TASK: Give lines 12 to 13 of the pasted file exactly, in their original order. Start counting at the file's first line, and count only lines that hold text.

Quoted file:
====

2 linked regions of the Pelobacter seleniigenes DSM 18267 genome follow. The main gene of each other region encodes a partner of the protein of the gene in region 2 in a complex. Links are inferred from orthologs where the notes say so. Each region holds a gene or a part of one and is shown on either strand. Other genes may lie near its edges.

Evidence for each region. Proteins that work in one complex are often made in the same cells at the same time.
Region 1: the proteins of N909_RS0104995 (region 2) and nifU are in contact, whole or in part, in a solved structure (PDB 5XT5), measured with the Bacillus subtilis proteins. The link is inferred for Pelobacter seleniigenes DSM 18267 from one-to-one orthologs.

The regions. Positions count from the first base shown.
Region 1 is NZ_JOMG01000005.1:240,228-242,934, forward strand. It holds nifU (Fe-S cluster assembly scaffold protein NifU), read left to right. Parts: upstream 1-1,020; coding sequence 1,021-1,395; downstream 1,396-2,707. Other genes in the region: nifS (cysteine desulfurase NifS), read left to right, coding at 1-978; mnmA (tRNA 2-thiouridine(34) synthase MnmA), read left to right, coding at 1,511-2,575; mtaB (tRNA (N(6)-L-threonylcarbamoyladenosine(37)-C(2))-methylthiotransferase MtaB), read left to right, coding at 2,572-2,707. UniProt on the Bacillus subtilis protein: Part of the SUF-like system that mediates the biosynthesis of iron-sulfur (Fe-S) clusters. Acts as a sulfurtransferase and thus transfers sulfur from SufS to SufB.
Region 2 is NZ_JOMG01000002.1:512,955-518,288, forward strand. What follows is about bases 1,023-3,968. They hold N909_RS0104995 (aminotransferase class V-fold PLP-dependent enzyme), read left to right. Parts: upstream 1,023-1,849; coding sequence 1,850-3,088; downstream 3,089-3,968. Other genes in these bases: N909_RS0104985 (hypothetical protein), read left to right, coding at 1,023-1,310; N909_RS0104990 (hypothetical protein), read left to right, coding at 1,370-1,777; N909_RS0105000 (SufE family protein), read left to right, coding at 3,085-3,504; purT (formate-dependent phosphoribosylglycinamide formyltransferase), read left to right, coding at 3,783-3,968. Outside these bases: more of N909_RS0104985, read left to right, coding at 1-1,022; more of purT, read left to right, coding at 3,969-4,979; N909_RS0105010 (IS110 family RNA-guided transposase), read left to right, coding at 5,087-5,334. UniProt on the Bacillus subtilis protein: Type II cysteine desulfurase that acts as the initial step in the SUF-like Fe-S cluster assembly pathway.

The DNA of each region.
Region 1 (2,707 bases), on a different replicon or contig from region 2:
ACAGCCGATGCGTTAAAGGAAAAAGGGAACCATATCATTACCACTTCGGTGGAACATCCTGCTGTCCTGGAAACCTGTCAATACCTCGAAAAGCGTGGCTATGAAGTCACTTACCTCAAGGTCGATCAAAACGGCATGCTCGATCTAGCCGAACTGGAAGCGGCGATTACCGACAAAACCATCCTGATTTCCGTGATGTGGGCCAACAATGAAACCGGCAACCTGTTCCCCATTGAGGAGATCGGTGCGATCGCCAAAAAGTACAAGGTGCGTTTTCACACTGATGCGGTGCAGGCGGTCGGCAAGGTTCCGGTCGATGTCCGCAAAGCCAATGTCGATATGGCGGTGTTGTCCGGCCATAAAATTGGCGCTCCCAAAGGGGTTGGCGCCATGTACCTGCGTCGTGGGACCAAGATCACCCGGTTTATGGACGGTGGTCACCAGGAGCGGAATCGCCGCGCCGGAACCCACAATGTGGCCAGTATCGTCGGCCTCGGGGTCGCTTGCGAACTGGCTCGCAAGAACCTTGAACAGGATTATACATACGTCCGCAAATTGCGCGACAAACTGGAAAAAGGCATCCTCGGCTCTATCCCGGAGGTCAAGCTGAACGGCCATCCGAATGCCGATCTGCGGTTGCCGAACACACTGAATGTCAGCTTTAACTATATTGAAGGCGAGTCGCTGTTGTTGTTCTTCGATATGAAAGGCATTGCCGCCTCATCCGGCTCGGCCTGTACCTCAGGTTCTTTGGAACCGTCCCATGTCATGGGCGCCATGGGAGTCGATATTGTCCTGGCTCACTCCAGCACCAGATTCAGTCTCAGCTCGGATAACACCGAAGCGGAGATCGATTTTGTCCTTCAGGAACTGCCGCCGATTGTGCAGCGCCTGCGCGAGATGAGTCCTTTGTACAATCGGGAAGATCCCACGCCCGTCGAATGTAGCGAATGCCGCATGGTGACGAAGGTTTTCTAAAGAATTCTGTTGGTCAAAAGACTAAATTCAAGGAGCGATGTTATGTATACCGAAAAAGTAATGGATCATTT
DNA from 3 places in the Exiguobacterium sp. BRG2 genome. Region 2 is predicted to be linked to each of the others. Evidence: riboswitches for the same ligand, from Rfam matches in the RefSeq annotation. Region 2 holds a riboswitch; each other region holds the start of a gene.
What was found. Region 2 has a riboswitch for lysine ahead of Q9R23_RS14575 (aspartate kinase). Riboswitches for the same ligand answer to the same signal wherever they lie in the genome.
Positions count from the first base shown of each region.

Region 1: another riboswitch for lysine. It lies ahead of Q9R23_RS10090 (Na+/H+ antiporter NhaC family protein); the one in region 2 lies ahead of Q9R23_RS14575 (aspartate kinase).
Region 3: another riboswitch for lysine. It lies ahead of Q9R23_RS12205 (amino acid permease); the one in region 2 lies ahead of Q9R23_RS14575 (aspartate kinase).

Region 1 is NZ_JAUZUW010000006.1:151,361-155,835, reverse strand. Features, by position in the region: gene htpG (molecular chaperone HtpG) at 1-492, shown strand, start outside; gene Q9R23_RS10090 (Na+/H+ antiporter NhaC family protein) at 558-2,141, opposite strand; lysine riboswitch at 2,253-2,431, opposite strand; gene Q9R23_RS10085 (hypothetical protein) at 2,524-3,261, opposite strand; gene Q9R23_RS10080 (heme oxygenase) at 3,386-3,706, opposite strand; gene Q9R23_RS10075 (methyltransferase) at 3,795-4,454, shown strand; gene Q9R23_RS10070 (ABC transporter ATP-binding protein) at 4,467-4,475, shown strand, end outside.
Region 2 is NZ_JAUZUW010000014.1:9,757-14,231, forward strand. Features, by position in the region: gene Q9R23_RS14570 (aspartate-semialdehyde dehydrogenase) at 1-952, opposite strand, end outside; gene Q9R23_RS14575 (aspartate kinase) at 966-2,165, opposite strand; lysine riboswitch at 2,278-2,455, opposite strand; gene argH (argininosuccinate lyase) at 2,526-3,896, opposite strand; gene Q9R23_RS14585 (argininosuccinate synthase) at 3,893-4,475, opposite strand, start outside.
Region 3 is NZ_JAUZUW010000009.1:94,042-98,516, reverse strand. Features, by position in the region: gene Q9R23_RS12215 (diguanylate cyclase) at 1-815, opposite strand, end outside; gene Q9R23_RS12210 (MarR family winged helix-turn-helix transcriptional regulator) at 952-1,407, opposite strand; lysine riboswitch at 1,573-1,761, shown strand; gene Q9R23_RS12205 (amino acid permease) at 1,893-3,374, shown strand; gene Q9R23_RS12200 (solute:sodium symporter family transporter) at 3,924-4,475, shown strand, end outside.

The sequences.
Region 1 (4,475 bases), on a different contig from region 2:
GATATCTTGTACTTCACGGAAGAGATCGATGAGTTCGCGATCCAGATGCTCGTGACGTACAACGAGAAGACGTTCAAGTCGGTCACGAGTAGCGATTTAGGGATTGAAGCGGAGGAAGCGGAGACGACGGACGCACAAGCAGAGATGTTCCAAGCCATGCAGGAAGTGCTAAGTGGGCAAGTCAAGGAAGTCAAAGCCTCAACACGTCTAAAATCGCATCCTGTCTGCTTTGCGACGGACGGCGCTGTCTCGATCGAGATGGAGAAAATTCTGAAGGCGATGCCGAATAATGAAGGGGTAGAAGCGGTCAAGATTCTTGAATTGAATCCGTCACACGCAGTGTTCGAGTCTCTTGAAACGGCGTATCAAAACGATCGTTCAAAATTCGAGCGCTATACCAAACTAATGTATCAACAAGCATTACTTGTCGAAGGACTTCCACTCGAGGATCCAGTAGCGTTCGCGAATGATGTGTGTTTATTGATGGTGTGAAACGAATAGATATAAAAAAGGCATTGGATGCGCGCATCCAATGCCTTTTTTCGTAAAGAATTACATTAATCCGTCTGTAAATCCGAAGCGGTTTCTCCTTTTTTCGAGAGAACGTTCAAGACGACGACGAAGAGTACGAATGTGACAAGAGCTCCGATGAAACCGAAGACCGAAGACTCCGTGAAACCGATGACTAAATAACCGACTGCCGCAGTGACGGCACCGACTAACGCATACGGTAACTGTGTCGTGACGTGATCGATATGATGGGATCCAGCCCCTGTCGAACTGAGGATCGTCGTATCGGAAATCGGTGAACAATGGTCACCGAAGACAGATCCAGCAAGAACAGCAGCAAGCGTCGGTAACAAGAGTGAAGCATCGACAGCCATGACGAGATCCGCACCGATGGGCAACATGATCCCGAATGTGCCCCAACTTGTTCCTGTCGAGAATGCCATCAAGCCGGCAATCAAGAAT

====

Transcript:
Positions count from the first base shown of each region.

Region 1: another riboswitch for lysine. It lies ahead of Q9R23_RS10090 (Na+/H+ antiporter NhaC family protein); the one in region 2 lies ahead of Q9R23_RS14575 (aspartate kinase).